Skiing can seem a fairly hard sport to get into. Quite aside from the high cost of equipment, you have to be in the right part of the world at the right time in order to be able to do it. But if you’re a newbie, don’t let that put you off. As long as you make sure you get yourself some ski travel insurance, there’s no reason you shouldn’t pick a destination and give it a go.
In this article, we’ll give you a brief introduction to four different ways of hitting the slopes. While you won’t come away an expert, it should at least cut through the jargon and give you some ideas how to explore the world of winter sports.
Alpine or Downhill
The most common and well-known form of the sport, alpine or downhill skiing is the cornerstone of almost every resort’s offerings. It’s also needed before you try to explore any other type of skiing, as it’s the best way to learn the basics of turning, controlling speed and movement.
As the name suggests, downhill skiing involves being taken to the top of a slope and making your own way down. The most common way up involves lifts, which are usually some form of drag lift, chair lift or cable car. Others include funicular trains and even helicopters. Once there, skiers navigate runs of varying difficulty. European resorts grade their pistes with colours, with green the easiest, blue and red intermediate and black the hardest.
Back-country or Off-Piste
Once you’ve explored the basics, you might want to move on to something harder. Those with a taste for adventure could consider going off-piste – making your way off the beaten track and tackling a wild mountain with fresh powder. (Even with a guide this can be fraught with difficulties, however, so comprehensive ski travel insurance is a must.)
For those who take on the challenge, it’s so well worth it. You can make your way through scenery most people would never lay eyes on, and many people find great fulfilment in overcoming the challenges of unpredictable terrain.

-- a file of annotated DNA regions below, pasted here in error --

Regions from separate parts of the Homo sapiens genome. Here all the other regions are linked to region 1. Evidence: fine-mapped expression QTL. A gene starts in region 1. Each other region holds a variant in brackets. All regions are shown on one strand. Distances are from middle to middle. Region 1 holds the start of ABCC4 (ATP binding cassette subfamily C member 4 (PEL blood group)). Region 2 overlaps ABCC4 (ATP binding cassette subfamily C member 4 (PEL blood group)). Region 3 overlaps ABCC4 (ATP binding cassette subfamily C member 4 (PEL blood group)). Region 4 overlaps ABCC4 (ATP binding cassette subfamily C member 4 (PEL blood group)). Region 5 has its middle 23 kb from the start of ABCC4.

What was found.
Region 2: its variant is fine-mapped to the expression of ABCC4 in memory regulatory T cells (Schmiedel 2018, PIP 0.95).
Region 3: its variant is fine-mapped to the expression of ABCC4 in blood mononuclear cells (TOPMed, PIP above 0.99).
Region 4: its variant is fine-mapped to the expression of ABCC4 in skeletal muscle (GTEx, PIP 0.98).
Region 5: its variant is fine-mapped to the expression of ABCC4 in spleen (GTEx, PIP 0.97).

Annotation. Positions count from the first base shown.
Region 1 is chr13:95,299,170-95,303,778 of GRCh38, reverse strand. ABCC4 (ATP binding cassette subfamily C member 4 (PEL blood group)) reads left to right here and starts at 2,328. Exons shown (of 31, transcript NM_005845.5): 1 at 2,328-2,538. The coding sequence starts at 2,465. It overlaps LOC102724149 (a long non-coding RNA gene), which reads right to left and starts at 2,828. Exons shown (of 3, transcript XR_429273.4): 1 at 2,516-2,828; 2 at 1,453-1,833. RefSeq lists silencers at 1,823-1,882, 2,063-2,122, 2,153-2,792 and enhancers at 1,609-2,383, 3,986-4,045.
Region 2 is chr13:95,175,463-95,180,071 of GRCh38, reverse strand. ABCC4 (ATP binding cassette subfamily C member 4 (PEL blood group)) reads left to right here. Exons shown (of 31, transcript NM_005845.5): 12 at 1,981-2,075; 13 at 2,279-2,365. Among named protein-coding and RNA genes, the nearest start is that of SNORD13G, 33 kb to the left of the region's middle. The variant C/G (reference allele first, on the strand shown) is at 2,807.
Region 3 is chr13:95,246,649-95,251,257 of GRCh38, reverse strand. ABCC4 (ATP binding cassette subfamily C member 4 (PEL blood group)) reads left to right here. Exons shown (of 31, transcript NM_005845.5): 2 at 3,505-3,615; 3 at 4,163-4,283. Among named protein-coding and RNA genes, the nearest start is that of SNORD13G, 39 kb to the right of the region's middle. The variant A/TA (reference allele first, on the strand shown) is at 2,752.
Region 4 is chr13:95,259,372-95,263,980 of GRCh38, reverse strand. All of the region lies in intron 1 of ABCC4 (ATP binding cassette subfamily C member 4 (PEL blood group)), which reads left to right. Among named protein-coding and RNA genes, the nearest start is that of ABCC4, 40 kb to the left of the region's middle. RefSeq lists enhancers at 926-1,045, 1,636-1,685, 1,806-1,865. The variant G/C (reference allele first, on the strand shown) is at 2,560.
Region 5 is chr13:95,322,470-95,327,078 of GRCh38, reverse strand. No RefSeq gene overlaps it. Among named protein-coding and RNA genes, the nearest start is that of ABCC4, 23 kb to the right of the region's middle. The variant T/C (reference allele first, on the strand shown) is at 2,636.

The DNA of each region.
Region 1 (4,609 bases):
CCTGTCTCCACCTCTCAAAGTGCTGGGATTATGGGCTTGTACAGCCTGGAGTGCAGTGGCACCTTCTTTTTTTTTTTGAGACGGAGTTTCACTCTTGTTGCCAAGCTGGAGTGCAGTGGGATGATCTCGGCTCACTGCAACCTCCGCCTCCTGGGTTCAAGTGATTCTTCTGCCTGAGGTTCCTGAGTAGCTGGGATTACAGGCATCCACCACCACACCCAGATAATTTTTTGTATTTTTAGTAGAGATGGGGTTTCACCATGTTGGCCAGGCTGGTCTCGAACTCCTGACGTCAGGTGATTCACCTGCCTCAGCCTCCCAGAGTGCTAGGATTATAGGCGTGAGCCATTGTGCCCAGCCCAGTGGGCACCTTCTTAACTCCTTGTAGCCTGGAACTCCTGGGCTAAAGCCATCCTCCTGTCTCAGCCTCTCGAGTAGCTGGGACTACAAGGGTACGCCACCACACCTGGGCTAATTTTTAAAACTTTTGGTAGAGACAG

Freestyle refers to any version of the sport involving tricks, jumps, timed challenges and so on. Many intermediate and advanced downhill runs will have small jumps to the side, and skiers can challenge themselves and each other to complete routes in a given time. But for the full freestyle experience, you’ll need to find a dedicated area. While these are less abundant than regular runs, resorts often have one or two snowparks with grind rails, jumps and half-pipes.
An outlier on this list, cross-country or langlauf skiing involves pushing yourself across flatter terrain. While you need the ability to propel yourself across flat ground, it’s often in short stretches. Those who commit to the older, Nordic style, however, tend to seek out longer flat routes. It’s a tough but rewarding exercise, working out most major muscle groups in a truly punishing way. It’s also a great way to see landscapes even off-pisters wouldn’t. It requires specialist skis that allow you to lift your heels and push off.
Ski Travel Insurance: Be Prepared
It’s not hard to see how winter sports can be seen as dangerous in some instances. After all, in many cases you’re throwing yourself down a mountain with a couple planks and some poles. While the vast majority who go out on the slopes don’t have any serious incidents, it always pays to respect risk – much of which is beyond your control, like changeable weather, unpredictable snow conditions and other hazards.
To ensure complete peace of mind and to get the best experience out of exploring winter sports, it’s crucial you organise a good ski travel insurance policy before you leave home.
You’re bound to find a version of this exciting sport that appeals to you, so find time to give it a go soon. Stay safe, have fun and enjoy the snow.
Patrick Chong is the Managing Director of InsureMore, an award-winning team of specialists in global single trip, family, annual, cruise travel and winter sports insurance. If you’re looking for the best ski travel insurance, InsureMore will cover you for any destination worldwide. Besides offering great deals on travel insurance, Patrick also collects and shares the best free travel competitions to help his clients get the most out of their holidays.